TAKING STOCK: Debt for dummies

Dear Mr. Berko:

Can you explain in words that my 17-year-old can understand why and how the economy is in big trouble? Then, can you explain in the same simple sentences whether QE-3 will work and whether the national debt will decline?

NR, Aurora, Ill.

Dear NR:

Some define "stupidity" as doing the same thing over and over again and expecting different results.

Some define "politics" as the act of using short-term, feel-good solutions to solve bad, long-term problems - sort of like putting a finger in a dike to plug a hole, and then adding a second finger to plug a second hole, and so on to plug an escalating number of holes. Eventually, of course, we run out of willing people with willing fingers, and the dike collapses.

Well, the first round of quantitative easing, or QE-1, did not work, and nor did QE-2. And QE-2.5 (they won't call it QE-3) will prove both aforementioned definitions.

Congress intends to fund the $473 billion QE-2.5 with modifications and changes in the tax code, eliminating egregious loopholes, restricting useless environmental and OSHA regulations and quitting numerous federal oversight rules that impede business formation and growth. How noble! And after Congress distributes this largess to the "bosses," it will then debate which programs, tax laws and loopholes to modify or eliminate.

But special interest groups for corporate farmers, big oil, defense contractors, unions and environmental, religious, cultural, and social causes - all of them employing highly paid lawyers and lobbyists - will gridlock the debate. They will battle hard to maintain the status quo for their clients' billions of special benefits. So, unless a miracle happens, only token legislation will pass, the $457 billion won't be funded, and water will begin to spring from new holes in the national debt bucket.

The only way Congress will act responsibly is to put a gun to its head - a big gun loaded with public angst ready to segue into a spontaneous chain reaction of demonstrations that might trip the trigger. So now's a pretty good time to tell Congress, "Vote to raise the cash before you vote to pass the trash" - or Visa will cancel the card.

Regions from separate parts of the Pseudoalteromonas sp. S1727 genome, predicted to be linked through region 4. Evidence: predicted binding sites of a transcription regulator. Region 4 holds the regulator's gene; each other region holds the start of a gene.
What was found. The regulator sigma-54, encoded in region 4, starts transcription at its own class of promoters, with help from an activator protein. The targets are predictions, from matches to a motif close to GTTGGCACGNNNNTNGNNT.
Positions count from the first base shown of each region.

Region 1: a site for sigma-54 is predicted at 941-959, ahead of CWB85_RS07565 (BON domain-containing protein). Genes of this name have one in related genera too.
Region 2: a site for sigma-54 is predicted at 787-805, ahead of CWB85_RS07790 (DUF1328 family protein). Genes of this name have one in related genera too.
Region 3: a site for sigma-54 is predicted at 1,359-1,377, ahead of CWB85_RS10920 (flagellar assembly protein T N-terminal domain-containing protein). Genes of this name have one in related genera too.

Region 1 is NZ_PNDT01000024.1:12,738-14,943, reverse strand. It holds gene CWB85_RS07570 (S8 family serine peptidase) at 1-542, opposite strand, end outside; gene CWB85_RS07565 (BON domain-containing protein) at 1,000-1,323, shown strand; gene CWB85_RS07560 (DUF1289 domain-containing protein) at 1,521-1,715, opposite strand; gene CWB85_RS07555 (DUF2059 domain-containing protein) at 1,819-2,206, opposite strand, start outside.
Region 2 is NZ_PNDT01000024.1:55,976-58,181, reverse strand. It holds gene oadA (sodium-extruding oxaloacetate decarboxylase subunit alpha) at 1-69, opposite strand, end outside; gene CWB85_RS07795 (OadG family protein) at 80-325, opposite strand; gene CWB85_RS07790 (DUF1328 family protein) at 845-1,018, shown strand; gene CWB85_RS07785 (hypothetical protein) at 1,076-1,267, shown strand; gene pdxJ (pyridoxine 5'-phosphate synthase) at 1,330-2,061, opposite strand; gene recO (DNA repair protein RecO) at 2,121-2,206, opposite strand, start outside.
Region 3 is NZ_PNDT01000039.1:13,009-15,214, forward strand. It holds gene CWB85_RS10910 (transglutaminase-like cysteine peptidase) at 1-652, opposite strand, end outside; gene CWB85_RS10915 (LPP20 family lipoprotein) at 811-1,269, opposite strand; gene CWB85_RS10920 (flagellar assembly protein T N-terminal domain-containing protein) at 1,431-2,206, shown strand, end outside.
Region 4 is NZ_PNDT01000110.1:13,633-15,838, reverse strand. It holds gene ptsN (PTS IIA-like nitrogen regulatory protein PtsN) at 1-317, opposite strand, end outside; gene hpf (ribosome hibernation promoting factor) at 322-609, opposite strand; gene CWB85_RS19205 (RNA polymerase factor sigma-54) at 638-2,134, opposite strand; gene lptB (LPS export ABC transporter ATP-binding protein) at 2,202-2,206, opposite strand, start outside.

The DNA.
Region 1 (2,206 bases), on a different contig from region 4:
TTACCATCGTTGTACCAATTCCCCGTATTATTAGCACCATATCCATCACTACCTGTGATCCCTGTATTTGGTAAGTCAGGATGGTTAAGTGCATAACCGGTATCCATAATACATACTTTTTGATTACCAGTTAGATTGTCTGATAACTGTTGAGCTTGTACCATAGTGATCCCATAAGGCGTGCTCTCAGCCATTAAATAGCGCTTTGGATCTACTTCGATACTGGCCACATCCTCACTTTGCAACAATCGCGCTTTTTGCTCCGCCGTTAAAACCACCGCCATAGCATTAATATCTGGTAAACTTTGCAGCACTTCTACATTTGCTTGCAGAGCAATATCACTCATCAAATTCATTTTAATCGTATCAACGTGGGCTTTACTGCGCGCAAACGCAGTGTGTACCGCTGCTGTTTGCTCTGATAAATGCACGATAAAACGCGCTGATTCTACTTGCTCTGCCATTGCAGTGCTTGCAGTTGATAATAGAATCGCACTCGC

We should put the cart behind the hearse. But we won't! We won't because neither Congress nor the administration wants a lower national debt. And we won't because most voters, when their oxen get gored, won't stand for a lower national debt. And we won't because a reduction in the national debt will cause painful pockets of economic and social dislocation.

First, be mindful that the construction industry and its ancillary supporters comprise 22 percent of the U.S. labor force. Then, be mindful that the consumer is responsible for 70 percent of our GDP.

In 1997, millions of couples like Sam and Sue had median incomes of $41,000 and bought median-priced homes for $125,000. Ten years later, millions of couples still earned $41,000, and inflation grew by 61 percent, but the value of those $125,000 homes grew even more and zoomed to $400,000. So, to maintain their new standard of living, millions of Sammies and Suzies refinanced their homes with $400,000 mortgages and began an orgy of acquisitions: costly toys, appliances, motor homes, jewelry, boats and pickups. Capitalism at its finest!

During that decade, consumer debt grew more than it had in the combined previous 100 years, and the fit began to hit the shan. Other Sammies and Suzies with median incomes of $41,000 couldn't afford to buy those new $400,000 homes. So Lennar, Pulte, KBH and others laid off plumbers, electricians and roofers, while manufacturers of carpets, windows, air conditioners and appliances also pink-slipped people due to slack demand.

Then, the recently re-mortgaged Sammies and Suzies began to lose their jobs. Soon, most folks couldn't meet their higher payments, and for-sale signs began to sprout up like ugly weeds on every block. Prices took a nosedive, demand plummeted, millions of owners defaulted, the banking system nearly collapsed, and even more Sammies and Suzies lost their jobs.

And today, we are slowly easing into an era of trickle-down poverty, downward mobility, high unemployment and a generation that will have a lower standard of living than their parents.

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Please address your financial questions to Malcolm Berko, P.O. Box 8303, Largo, FL 33775 or e-mail him at mjberko@yahoo.com. Visit Creators Syndicate website at www.creators.com.

© 2011 Creators Syndicate Inc.

Published: Fri, Oct 7, 2011

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